• #18
    • May 2, 2013, at 2:54 AM PDT
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  19. Robert E. Lee Member
    Robert E. Lee Joined in the first year of Ricochet Ricochet Charter Member
    Nanda Panjandrum: As a retired (non-military) chaplain, I wonder about the position of Academy students and/or troops on base/in the field whose superior officers want to evangelize those in their charge…a captive audience – so to speak – in the presence of their superiors. While personal sharing/invitation are vital, coercion (however subtle) would seem inimical to the process.

    This. It’s not a person’s religious beliefs that are the trouble, it’s using a person’s religious beliefs against them for promotion or advancement if they don’t coincide with the commander’s beliefs. This happens with regrettable frequency.

    • #19
    • May 2, 2013, at 3:11 AM PDT
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  20. ST Inactive
    ST

    Army Chaplain Emil Kapaun posthumously awarded the Medal of Honor.

    “Father Kapaun,” as he was known, was among the first U.S. troops on the ground in the Korean War. Fellow soldiers remember him as “a shepherd in combat boots,” a “saint,” and “a blessing from God.”

    “In the chaos, dodging bullets and explosions, Father Kapaun raced between fox holes, out past the front lines and into no-man’s land, dragging the wounded to safety,” President Obama said during Thursday’s Medal of Honor ceremony. 

    “When his commanders ordered an evacuation he chose to stay, gathering the injured, tending to their wounds,” the president said. Herb Miller, now 86, was injured in the fight and would have been executed by a Chinese soldier if Father Kapaun hadn’t knocked him down and then carried Miller four miles to their POW camp. During captivity, Kapaun led prayer services for the men.

    Although he was persecuted by Chinese soldiers for his faith, he never lost it. Father Kapaun was 35 when he died a POW.

    • #20
    • May 2, 2013, at 3:16 AM PDT
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  21. Robert E. Lee Member
    Robert E. Lee Joined in the first year of Ricochet Ricochet Charter Member

    It’s some people who give everyone else a bad name. Some officers who base their evaluations of their subordinates on their religion (Oh, they’d never go so far as to deny someone a promotion or decoration for not being Christian, but, you know, THOSE people aren’t really trustworthy, not officer material you know.) and those who bridle at any mention at all of God in any form.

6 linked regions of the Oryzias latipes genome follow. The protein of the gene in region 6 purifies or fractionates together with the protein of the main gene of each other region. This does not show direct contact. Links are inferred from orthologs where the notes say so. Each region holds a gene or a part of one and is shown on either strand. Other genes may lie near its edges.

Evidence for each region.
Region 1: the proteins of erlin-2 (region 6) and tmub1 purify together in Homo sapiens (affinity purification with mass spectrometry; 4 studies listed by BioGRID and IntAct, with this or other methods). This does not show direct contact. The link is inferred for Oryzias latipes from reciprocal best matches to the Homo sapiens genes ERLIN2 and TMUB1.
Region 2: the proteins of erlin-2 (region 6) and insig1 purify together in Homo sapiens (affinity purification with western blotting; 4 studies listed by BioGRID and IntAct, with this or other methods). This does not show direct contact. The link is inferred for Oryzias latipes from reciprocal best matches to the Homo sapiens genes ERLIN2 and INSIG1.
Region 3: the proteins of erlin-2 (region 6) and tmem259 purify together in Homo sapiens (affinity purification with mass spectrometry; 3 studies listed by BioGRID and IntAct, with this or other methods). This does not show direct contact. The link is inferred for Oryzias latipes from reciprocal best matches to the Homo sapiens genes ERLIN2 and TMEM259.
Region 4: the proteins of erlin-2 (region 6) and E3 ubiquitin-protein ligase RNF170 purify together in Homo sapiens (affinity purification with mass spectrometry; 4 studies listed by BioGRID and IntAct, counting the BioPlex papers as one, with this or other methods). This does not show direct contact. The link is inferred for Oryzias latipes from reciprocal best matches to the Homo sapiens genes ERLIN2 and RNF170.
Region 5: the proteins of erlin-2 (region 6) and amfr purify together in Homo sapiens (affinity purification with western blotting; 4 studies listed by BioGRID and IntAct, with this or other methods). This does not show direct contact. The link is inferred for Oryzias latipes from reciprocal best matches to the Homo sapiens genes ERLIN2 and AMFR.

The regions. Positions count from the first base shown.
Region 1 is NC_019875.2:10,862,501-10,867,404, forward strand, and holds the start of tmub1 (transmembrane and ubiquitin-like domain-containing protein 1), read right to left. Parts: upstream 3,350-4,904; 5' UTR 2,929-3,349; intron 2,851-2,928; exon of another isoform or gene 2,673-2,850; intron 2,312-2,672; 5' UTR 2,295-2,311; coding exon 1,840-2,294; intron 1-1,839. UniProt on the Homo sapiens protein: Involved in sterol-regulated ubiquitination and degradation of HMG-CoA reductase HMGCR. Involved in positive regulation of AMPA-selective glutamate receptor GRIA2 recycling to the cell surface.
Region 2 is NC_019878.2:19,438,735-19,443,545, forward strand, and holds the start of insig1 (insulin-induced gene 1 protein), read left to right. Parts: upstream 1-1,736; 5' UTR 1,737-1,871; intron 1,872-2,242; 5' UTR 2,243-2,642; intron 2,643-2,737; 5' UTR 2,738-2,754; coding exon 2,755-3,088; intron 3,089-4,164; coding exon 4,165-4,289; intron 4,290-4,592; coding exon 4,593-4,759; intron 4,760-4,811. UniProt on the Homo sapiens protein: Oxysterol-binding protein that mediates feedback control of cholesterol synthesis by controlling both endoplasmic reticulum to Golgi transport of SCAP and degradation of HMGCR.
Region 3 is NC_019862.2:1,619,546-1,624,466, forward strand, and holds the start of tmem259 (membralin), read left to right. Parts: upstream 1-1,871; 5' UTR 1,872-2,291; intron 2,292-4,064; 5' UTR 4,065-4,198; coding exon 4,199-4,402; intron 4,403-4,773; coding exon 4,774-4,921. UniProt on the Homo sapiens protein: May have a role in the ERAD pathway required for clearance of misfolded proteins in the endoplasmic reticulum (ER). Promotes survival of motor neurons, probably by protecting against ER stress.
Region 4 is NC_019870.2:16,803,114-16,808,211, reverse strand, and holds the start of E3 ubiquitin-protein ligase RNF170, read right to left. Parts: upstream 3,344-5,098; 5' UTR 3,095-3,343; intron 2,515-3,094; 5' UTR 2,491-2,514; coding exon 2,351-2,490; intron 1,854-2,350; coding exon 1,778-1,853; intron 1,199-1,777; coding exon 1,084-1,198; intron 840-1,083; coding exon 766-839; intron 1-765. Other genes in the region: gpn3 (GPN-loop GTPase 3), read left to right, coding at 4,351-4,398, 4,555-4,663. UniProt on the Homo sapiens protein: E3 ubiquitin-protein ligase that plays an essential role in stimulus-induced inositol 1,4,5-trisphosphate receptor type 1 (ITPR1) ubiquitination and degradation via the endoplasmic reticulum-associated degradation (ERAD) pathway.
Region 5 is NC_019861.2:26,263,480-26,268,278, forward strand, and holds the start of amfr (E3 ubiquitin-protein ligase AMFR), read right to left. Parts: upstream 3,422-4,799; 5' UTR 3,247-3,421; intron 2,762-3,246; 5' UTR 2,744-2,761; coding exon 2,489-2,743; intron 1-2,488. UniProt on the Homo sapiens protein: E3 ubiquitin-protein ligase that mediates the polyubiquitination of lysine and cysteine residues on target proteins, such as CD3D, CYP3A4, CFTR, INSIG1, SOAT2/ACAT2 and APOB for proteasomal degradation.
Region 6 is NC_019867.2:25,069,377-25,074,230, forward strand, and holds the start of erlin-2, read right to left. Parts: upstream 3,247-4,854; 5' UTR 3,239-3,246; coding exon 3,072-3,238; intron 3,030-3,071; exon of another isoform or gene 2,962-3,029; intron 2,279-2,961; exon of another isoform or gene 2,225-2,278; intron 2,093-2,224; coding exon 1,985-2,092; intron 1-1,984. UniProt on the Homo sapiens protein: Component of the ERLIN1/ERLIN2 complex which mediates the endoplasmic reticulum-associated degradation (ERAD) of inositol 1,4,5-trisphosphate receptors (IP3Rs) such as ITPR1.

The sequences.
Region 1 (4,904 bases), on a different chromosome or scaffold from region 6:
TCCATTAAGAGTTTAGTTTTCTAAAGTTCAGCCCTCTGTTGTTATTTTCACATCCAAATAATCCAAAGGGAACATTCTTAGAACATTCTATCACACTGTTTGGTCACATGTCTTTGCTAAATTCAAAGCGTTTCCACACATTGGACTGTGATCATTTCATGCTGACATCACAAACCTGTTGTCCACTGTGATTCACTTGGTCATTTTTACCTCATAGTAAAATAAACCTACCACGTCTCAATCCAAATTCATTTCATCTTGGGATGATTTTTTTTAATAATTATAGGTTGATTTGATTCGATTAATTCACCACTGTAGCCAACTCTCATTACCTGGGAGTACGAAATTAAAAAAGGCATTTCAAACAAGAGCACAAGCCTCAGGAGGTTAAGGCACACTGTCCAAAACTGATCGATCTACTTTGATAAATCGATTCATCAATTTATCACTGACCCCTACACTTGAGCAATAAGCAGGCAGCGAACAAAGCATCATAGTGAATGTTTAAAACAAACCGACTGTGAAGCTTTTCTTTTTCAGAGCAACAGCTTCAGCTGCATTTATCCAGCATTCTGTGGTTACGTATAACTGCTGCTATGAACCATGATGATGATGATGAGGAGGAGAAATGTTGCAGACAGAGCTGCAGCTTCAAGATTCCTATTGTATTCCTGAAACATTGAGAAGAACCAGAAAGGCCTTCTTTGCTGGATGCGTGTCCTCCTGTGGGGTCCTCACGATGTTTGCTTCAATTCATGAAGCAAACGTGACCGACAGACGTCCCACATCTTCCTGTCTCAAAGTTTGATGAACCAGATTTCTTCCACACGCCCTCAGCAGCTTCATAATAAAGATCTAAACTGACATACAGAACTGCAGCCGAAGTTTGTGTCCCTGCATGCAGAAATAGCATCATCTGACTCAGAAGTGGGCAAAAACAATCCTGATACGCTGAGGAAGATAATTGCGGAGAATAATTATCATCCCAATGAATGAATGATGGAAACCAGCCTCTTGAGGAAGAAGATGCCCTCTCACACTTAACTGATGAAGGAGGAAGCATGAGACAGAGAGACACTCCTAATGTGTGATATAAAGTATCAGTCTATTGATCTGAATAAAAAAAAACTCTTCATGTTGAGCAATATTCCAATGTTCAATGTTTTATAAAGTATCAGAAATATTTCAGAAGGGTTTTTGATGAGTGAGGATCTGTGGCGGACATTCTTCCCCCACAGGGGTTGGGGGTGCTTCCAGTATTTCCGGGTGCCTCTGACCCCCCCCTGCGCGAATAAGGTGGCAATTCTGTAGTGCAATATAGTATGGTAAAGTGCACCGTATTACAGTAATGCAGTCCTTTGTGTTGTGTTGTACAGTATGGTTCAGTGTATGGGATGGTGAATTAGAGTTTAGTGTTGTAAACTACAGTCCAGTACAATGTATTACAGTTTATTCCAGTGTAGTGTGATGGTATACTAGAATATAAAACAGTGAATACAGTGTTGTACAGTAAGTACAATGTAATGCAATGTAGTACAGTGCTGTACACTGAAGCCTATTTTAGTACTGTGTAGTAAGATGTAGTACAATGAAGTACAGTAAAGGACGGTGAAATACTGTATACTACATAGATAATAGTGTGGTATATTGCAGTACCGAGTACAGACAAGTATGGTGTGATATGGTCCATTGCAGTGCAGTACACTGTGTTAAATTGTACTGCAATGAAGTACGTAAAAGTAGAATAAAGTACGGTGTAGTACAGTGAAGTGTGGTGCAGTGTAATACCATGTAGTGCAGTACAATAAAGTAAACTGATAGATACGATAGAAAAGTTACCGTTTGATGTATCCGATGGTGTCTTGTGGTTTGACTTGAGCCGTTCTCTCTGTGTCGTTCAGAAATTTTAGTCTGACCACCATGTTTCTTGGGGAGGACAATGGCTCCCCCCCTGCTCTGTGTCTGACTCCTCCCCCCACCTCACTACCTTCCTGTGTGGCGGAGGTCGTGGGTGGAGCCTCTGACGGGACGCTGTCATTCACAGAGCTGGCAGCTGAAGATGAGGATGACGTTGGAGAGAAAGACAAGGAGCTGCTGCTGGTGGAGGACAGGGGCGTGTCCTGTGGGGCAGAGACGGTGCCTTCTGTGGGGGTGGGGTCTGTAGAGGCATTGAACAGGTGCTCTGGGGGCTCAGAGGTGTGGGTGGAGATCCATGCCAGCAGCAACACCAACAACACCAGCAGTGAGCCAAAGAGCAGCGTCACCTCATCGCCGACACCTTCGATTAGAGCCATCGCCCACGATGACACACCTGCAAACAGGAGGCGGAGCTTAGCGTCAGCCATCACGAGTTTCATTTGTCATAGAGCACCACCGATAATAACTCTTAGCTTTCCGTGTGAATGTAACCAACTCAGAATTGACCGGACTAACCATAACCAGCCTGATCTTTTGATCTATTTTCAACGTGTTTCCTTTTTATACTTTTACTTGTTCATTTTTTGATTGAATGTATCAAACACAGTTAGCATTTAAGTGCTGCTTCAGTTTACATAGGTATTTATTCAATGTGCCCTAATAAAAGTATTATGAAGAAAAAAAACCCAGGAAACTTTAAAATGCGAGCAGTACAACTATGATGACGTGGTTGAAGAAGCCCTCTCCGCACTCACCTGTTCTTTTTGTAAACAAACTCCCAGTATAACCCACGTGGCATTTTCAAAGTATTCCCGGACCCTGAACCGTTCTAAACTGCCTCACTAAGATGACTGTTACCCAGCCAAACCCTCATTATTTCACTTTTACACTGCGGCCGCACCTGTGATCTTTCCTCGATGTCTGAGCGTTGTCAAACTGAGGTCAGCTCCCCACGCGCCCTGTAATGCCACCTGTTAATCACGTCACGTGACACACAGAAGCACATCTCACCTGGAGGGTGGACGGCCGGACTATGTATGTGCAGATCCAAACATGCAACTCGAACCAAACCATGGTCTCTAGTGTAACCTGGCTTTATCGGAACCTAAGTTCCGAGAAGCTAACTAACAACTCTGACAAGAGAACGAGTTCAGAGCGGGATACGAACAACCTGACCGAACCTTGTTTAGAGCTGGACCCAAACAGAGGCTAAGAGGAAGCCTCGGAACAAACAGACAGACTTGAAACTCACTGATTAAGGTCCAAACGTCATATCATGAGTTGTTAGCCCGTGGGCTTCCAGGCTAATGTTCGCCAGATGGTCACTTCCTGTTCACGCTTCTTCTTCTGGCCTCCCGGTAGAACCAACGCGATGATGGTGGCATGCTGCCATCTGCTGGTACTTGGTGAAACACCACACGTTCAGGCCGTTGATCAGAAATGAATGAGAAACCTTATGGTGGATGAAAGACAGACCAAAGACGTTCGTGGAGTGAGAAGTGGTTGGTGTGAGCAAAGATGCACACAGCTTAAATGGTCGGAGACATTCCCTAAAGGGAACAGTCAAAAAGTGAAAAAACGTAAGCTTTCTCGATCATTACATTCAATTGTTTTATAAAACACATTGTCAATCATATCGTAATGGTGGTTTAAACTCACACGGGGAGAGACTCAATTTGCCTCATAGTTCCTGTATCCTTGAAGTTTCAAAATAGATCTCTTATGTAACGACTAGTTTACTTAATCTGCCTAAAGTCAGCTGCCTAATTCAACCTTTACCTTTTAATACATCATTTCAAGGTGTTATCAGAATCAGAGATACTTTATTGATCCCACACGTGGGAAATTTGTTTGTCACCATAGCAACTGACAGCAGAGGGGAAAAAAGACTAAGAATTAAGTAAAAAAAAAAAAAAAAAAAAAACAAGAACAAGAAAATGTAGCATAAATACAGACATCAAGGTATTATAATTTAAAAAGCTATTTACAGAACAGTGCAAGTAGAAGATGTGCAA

There is nothing wrong with Christ or Christianity. Some Christians, however…you gotta wonder what they are thinking.

    • #21
    • May 2, 2013, at 3:23 AM PDT
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  22. Wylee Coyote Member
    Wylee Coyote Joined in the first year of Ricochet Ricochet Charter Member

    The fix for this is simple: just include an atheist asserting that “there’s no God” in the definition of religious proselytizing (since it certainly is).

    Then watch them lose their appetite for this sort of thing.

    • #22
    • May 2, 2013, at 3:44 AM PDT
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  23. Profile Photo Member
    Robert E. Lee

    It’s not a person’s religious beliefs that are the trouble, it’s using a person’s religious beliefs against them for promotion or advancement if they don’t coincide with the commander’s beliefs. This happens with regrettable frequency. · 20 minutes ago

    I confess I am very surprised at your assertion that a person’s religious beliefs are a factor in anyone’s evaluations, let alone, “with regrettable frequency.” Admittedly, I’ve been out of the service for a long time. The mere thought of a person’s religion being even remotely relevant to a fitness evaluation I find offensive. It’s not like we’re talking office politics – people’s lives depend on how well someone does their job.

    I am curious – do you have a source for this?

    • #23
    • May 2, 2013, at 3:44 AM PDT
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  24. The (apathetic) King Prawn Inactive
    Denise McAllister Again, what is of concern here is the inflammatory language of Weinstein that characterizes Christians as monsters and that fact that this guy got a hearing at all by the military officials. ·